In one of the first acts of his presidency, Donald Trump signed an Executive Order entitled “Expediting Environmental Reviews and Approvals for High Priority Infrastructure Projects”, with a stated goal of streamlining environmental permitting for infrastructure projects.
The order establishes a process by which the Chairman of the Council on Environmental Quality may be petitioned to designate an infrastructure project as “high priority”. The Chairman may decide whether a given project should be so designate based on the project’s “importance to the general welfare, value to the Nation, environmental benefits, and other factors.” Upon such designation, the Chairman must establish “expedited procedures and deadlines” for completion of all environmental reviews and approvals. All federal agencies must comply with the established deadlines. If the deadlines are not met, the head of the agency must provide a written explanation to the Chairman regarding the cause of the delay and outlining steps to complete review as soon as possible.
The order states that the expedited schedule established by the Chairman must be “consistent with law”, so the extent to which a permitting timeline could be compressed would depend on the underlying statutory and regulatory framework.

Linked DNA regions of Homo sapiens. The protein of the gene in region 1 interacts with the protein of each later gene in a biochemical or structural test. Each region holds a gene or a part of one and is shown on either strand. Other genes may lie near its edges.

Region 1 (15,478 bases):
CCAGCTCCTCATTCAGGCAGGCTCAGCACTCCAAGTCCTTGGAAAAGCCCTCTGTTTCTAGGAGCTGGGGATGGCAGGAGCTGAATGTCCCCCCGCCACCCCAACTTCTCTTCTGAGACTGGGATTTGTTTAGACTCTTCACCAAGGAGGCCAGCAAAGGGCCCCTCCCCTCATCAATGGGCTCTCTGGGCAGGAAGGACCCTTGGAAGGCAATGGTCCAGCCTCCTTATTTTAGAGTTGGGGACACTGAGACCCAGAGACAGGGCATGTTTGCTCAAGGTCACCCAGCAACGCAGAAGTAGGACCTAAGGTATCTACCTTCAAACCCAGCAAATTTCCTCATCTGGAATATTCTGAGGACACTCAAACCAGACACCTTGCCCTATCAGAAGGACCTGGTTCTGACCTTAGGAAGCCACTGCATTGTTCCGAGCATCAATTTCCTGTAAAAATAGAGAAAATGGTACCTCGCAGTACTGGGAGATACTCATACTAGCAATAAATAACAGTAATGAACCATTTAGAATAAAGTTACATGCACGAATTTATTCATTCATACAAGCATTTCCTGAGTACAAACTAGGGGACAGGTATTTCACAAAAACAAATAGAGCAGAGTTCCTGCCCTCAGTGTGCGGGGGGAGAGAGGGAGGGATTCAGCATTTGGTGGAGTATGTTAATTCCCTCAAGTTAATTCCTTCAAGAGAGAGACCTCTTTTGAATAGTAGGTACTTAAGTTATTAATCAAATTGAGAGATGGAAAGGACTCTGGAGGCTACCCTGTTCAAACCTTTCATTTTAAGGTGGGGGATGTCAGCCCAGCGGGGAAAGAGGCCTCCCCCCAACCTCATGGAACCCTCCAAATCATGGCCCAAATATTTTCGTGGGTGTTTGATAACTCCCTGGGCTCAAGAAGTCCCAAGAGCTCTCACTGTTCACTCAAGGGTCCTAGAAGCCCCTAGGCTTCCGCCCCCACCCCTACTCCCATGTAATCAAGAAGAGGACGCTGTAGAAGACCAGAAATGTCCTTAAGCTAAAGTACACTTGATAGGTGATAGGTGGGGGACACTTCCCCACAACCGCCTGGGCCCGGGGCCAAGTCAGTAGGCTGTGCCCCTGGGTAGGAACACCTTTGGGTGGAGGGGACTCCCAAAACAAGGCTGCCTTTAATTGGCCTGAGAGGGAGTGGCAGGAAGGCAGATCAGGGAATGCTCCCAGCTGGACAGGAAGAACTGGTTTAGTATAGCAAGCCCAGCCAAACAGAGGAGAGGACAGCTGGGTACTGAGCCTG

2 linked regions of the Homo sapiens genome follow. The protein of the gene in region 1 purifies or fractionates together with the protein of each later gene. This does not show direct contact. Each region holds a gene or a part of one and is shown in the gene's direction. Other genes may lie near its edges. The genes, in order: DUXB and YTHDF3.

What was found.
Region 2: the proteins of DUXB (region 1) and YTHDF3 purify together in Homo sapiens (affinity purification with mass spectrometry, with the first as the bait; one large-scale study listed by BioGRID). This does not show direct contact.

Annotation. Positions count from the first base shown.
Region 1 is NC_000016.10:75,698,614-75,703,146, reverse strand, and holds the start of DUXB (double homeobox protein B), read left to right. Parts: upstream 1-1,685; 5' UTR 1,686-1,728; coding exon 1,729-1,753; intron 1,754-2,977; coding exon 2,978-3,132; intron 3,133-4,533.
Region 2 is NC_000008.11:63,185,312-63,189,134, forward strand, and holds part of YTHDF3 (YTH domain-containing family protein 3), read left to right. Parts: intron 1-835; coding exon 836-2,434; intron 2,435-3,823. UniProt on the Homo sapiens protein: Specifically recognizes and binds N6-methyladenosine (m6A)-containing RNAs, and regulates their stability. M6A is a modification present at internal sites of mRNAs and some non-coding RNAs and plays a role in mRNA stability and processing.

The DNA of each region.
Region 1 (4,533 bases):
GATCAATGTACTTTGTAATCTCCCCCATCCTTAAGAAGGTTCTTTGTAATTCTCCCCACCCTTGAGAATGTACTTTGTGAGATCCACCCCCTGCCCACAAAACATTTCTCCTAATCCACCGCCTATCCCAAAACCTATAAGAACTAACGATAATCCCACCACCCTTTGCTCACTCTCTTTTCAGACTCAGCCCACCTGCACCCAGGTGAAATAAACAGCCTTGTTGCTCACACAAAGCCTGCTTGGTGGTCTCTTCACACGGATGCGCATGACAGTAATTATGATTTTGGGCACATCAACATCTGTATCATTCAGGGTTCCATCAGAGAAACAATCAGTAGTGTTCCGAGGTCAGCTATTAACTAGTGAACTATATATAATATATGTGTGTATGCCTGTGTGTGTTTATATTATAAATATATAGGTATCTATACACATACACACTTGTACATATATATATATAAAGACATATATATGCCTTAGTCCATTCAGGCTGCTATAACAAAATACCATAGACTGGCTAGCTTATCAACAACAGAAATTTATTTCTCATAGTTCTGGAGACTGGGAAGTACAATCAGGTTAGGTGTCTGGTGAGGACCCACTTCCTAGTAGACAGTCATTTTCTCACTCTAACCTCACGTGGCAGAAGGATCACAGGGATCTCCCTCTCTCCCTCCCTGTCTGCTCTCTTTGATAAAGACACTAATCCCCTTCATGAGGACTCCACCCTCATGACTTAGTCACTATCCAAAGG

The order provides a few hints as to which types of projects might be deemed high priority, including “improving the U.S. electric grid and telecommunications systems and repairing and upgrading critical port facilities, airports, pipelines, bridges, and highways.”
Is mass transit infrastructure in?
Notably, mass transit was NOT included in the examples of high priority infrastructure listed in the order. However, a case could certainly be made that such infrastructure meets the criteria for listing, including its many environmental benefits (assuming clean air is to be considered).
Doesn’t CEQ already have that discretion in deciding whether a project requires only an EA versus a full EIS?